We are two seniors at Thomas Jefferson High School for Science and Technology in Alexandria, Virginia. During the 2005-2006 school year, we have been continuing a three year Radio JOVE project to collect signals from the galactic background. This is actually the first year that a team has been able to collect data; the prior two teams spent their time constructing the telescope.
We entered our project in the local science fair and progressed to the regional level amongst steep competition, finishing with second place in our Earth & Space Science category and a first place award from the National Space Club. One of the differences in our project compared to the other projects at the Fair was the fact that our project was based on research, not experimentation. The main goal of our project was to collect and analyze data, but it quickly became more of a priority to analyze the telescope itself.
We began this project with little prior knowledge of radio astronomy. The original difficulties of this project were not in comprehending complicated theories and formulas in college level textbooks. Instead, we faced problems with simple tasks such as tying knots, adapting our equipment to the weather, preparing electronics, and more importantly, understanding the errors we saw in our data. Although it was easy to find information about the signals we were supposed to pick up, we could not figure out what we were doing wrong until we contacted a member of the JOVE community, Mr. John Avellone.
Several of the errors we encountered included:
Although we will not be able to continue this project, we are passing it on to another team of rising senior students for the 2006-2007 school year. We hope that they will be able to perfect the structure and efficiency of our rooftop telescope, as well as finally be able to collect solar and Jovian signals in addition to the galactic background. Their upcoming school year will be a prime time for solar activity, and we hope that they will be able to capture the effects of solar flares. While we were faced with the challenges of the telescope, from its set-up to its data collection to recognizing errors, we have nonetheless not only gained knowledge and appreciation for radio astronomy, but also improved our telescope for future TJHSST teams.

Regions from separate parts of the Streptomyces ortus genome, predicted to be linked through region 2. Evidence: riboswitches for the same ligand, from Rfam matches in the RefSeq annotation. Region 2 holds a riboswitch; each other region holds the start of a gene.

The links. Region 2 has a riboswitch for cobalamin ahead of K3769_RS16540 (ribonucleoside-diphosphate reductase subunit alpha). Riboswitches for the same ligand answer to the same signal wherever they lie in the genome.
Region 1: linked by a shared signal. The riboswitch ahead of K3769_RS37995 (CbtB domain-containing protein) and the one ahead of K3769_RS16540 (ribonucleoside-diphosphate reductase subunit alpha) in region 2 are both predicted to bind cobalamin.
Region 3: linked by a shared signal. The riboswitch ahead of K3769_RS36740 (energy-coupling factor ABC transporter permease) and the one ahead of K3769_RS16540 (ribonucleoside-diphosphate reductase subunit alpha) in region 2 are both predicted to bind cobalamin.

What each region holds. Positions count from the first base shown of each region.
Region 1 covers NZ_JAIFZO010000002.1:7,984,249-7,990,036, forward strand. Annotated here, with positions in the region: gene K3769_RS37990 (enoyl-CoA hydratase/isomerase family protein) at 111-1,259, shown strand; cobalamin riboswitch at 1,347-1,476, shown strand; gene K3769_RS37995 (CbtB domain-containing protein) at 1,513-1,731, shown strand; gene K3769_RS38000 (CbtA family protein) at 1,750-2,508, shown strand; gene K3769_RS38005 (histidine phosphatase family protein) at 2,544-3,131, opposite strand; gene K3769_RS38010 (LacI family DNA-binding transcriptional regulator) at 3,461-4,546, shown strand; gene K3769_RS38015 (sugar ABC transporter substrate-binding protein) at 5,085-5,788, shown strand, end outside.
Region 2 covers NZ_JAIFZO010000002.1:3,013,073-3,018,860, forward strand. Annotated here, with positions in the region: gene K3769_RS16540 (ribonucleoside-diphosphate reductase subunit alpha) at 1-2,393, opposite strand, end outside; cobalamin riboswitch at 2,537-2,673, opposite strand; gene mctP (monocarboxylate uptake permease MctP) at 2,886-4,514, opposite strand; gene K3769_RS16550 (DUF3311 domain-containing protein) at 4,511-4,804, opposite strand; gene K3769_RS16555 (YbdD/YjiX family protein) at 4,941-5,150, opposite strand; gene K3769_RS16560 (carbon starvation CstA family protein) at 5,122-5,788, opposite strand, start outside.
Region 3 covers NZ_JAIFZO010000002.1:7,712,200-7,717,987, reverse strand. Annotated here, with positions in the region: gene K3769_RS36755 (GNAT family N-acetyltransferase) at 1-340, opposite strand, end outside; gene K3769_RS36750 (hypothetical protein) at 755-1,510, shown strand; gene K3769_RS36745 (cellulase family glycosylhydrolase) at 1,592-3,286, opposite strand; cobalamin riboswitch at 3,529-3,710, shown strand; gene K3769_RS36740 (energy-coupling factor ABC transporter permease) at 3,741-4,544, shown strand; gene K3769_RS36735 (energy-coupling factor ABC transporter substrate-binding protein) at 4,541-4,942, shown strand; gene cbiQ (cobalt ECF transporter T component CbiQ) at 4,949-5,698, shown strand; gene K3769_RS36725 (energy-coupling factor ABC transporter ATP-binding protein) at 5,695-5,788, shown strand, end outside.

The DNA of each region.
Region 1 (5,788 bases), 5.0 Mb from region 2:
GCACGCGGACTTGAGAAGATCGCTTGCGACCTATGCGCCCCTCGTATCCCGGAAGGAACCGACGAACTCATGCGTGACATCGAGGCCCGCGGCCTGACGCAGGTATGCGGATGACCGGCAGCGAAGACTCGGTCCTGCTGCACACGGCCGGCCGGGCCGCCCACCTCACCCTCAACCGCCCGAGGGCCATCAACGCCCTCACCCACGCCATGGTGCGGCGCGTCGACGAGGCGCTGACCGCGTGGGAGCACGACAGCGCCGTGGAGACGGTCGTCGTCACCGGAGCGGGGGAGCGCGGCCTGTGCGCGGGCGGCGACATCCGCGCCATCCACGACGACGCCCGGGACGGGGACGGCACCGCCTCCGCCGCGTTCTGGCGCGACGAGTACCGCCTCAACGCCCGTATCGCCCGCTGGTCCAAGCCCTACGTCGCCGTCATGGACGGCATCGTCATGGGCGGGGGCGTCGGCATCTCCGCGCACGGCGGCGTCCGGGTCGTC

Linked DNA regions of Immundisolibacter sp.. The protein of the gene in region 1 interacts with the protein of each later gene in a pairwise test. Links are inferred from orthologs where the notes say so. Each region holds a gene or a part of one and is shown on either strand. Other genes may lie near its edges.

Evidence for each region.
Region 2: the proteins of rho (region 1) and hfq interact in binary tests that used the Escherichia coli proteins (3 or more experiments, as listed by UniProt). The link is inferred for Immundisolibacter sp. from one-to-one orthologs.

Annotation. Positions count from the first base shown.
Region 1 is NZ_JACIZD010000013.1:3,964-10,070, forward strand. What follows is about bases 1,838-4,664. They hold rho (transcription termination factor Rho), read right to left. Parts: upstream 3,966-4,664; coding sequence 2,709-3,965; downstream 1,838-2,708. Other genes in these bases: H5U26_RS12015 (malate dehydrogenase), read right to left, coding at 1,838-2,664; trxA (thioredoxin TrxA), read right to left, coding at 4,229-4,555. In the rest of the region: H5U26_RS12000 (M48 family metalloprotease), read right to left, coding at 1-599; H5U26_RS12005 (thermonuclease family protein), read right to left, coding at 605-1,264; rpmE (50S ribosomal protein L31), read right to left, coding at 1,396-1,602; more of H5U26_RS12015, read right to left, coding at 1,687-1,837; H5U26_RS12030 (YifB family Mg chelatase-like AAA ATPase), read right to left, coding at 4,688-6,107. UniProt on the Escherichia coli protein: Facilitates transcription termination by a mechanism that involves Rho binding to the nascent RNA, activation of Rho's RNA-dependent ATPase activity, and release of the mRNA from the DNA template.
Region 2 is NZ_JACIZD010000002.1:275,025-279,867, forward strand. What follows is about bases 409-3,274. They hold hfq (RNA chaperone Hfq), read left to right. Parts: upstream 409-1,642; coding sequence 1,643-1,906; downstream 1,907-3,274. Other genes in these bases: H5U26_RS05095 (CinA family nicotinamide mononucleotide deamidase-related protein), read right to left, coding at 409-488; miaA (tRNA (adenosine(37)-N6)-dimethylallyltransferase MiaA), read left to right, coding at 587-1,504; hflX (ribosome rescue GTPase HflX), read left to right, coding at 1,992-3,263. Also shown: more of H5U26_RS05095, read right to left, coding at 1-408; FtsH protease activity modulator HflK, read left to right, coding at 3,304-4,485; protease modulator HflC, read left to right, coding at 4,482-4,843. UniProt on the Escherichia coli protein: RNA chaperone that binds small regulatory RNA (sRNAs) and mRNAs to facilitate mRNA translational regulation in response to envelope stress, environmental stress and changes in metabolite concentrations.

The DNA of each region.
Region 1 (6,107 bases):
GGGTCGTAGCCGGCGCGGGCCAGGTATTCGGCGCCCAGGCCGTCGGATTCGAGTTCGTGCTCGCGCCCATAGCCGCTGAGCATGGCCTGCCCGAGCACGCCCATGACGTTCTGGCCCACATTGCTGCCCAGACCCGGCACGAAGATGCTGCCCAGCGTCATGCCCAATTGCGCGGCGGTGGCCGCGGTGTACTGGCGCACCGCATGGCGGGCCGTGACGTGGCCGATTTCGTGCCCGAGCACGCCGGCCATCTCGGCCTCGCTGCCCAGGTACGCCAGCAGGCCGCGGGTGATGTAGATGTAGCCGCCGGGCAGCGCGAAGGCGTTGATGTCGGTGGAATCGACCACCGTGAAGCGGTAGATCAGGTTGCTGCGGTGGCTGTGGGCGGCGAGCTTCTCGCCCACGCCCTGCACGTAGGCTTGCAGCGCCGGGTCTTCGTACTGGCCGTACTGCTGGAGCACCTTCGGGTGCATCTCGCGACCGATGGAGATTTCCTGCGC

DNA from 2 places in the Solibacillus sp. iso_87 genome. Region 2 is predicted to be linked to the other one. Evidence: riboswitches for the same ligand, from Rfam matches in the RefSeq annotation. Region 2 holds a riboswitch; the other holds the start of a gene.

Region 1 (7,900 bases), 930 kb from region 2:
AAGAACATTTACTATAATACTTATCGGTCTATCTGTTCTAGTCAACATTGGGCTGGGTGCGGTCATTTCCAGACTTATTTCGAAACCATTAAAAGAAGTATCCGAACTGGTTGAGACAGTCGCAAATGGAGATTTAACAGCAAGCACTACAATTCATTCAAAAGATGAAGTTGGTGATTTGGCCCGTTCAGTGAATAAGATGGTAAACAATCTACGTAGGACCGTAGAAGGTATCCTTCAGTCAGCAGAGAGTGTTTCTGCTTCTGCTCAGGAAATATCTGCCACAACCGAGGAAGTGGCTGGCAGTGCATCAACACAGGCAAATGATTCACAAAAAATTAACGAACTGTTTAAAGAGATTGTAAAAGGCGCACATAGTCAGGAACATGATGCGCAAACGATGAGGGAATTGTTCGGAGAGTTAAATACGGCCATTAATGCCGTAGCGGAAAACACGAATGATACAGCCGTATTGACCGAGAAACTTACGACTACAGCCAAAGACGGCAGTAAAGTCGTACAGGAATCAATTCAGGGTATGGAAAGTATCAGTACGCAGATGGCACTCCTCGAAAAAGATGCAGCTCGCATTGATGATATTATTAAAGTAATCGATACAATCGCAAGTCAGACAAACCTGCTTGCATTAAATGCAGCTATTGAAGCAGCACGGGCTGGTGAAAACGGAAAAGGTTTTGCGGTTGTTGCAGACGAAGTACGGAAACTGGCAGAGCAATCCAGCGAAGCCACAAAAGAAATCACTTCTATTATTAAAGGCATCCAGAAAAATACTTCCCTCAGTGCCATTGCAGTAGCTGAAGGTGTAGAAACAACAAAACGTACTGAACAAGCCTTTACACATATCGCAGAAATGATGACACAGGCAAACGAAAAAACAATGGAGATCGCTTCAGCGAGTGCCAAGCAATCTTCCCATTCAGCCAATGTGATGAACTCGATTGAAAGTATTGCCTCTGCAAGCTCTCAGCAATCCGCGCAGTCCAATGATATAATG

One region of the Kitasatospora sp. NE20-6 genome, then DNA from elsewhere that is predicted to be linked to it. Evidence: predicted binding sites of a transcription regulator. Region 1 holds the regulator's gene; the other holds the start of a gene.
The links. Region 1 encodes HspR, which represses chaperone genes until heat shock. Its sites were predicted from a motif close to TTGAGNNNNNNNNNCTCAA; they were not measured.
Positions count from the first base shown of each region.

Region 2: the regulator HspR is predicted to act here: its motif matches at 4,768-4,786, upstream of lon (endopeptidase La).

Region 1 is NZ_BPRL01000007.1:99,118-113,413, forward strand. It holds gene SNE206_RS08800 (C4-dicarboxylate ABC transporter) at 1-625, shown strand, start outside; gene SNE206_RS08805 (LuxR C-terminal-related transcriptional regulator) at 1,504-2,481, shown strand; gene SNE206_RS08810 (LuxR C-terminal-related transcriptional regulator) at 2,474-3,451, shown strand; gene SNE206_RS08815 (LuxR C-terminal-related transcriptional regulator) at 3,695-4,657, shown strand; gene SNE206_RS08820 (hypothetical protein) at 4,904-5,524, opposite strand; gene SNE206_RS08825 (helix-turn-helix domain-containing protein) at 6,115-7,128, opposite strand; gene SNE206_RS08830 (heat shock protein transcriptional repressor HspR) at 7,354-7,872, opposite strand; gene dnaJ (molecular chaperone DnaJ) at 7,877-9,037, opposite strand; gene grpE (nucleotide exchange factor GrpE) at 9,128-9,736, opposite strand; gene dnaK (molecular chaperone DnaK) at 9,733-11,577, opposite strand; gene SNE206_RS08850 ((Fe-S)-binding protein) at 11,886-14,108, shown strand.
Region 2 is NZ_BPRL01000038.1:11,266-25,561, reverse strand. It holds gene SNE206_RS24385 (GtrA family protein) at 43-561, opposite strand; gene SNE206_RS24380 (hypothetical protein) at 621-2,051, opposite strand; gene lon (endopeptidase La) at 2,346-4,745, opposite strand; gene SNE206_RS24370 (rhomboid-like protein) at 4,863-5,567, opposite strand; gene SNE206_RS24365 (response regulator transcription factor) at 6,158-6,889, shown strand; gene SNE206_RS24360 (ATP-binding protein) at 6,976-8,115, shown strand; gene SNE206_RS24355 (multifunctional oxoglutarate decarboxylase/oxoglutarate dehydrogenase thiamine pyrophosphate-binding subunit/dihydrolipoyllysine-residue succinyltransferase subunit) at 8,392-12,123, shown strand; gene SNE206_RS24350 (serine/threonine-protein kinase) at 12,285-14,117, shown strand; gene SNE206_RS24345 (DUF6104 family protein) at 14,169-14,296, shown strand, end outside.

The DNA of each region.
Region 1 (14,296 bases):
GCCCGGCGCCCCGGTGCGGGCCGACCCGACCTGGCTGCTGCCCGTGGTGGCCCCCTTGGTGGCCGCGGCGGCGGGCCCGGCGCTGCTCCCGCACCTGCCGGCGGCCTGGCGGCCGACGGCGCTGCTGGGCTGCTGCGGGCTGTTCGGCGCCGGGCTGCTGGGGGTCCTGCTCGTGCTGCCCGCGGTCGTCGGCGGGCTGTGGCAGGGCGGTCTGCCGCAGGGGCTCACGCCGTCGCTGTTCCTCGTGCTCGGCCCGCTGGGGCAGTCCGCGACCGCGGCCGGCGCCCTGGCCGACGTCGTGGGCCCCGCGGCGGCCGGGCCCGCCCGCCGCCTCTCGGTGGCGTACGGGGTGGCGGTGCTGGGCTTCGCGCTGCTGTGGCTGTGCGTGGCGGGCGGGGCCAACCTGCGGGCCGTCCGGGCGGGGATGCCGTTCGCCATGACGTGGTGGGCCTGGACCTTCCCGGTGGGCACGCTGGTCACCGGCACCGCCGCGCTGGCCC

Beginning in March 2005, Dr. Chuck Higgins began observing the Sun on a daily basis with a standard dual dipole and a Radio JOVE receiver. High school students Kacey Jo Hathaway and Jennifer Hamilton, along with their teacher Heather Corbin, from Wilson Central High School began to analyze the data. We analyzed the data for long-term trends of solar bursts recorded at 20.1 MHz, specifically to see how the number of detected solar bursts compares with the sunspot number.
MTSU undergraduate students Monica Villarreal and Philip Mason have continued recording, compiling, and analyzing the data through February 2006. The graph shows the combined data averaged every 15 days for 11 months. There is a reasonably good correlation between our solar storm counts and the sunspot number. As you know we are currently at solar minimum; therefore the total number of bursts received is very low and thus requires some averaging.
We are currently adding more data to the plot, and we are even going back and using some data gathered from a faithful RJ listener Mr. Jim Brown of Beaver, PA. We also plan to extend the analysis to include information about the intensity and duration of the bursts as a function of time. We hope to continue adding data to the plot and build up a long term set of data for a complete solar cycle.
[Editors note: We received from one of our team members these great photos and a description of his Radio Jove system. We would love to have others share photos and descriptions of their setup as well. Please send them to us at email@example.com
receiver : Jove receiver on 20.1MHz
software : SkyPipe 1.3.1
location : Melbourne/Australia (55km from the CBD)
name : meljove01 (Melbourne Radio Jove)
coordinates: 38.01 S/145.24 E
The Agawa Jupiter Radio Observatory (http://jupiter.kochi-ct.jp/agawa/) began operation at the beginning of 2006. We had an opening ceremony for the observatory on January 19th with special guest Dr. Jim Thieman, leader of NASA's Radio JOVE project.
Agawa Observatory is located at East Longitude 133deg, 6min and North Latitude 33deg, 34min. Agawa was one of the names of the villages in Kochi Prefecture located at Shikoku island, Japan. Niyodogawa is the new name of the town. Mr. Toshimitsu Ohno who is a superintendent of schools in Niyodogawa, is a promoter of the Radio JOVE project in Kochi. He and I successfully installed a Radio JOVE antenna and receiver.
We are using a standard dual dipole array antenna without masts. The photo shows the structure of the wired antenna system. The observing frequency of the Radio JOVE receiver is 20 MHz. The local electromagnetic noise is very low around the observing site.
Now we are broadcasting the sounds of the Radio JOVE receiver output (http://sound.kochi-ct.jp/agawa). You may hear the sounds of Jupiter all the way from Japan. Agawa Observatory also started to stream the Radio JOVE real time data by SkyPipe. You may find Agawa Observatory listed while using SkyPipe in client mode.